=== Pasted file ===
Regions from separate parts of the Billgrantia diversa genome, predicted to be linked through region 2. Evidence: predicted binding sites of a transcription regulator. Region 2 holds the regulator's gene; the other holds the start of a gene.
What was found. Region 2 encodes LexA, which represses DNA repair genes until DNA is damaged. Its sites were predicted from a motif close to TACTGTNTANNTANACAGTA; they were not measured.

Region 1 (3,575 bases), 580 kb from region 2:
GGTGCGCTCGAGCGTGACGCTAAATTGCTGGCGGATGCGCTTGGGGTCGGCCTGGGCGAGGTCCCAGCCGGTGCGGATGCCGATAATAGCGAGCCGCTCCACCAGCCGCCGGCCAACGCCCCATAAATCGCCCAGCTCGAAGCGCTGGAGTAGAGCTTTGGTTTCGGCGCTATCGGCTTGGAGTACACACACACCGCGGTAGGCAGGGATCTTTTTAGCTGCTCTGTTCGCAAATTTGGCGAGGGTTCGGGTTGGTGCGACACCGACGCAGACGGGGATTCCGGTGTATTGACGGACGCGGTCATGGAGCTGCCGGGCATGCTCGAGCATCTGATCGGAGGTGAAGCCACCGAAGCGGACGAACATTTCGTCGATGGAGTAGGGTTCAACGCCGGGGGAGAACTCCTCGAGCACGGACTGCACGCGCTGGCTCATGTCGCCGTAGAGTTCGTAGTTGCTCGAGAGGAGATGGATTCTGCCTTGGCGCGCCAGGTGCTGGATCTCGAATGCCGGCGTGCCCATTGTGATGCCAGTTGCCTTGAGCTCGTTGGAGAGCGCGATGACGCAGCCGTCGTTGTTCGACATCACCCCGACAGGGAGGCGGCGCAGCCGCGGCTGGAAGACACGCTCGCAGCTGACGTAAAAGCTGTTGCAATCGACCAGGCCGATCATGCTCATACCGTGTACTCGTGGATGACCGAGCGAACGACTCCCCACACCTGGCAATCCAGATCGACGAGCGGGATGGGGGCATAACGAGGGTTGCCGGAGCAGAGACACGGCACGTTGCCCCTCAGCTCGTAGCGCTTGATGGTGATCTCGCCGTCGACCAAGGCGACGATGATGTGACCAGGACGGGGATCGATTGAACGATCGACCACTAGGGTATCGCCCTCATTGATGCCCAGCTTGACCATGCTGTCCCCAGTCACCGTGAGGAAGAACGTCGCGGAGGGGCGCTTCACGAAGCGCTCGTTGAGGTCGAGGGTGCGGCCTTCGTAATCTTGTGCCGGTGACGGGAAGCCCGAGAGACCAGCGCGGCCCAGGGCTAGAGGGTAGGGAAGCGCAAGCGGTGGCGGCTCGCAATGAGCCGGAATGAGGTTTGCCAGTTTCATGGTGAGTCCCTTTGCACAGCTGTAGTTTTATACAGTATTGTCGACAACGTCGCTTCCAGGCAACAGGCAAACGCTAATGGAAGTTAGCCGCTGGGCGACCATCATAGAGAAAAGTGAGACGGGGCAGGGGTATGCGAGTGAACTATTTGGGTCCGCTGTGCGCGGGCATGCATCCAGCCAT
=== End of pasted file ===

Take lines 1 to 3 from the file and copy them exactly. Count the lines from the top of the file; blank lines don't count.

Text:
Regions from separate parts of the Billgrantia diversa genome, predicted to be linked through region 2. Evidence: predicted binding sites of a transcription regulator. Region 2 holds the regulator's gene; the other holds the start of a gene.
What was found. Region 2 encodes LexA, which represses DNA repair genes until DNA is damaged. Its sites were predicted from a motif close to TACTGTNTANNTANACAGTA; they were not measured.

Region 1 (3,575 bases), 580 kb from region 2: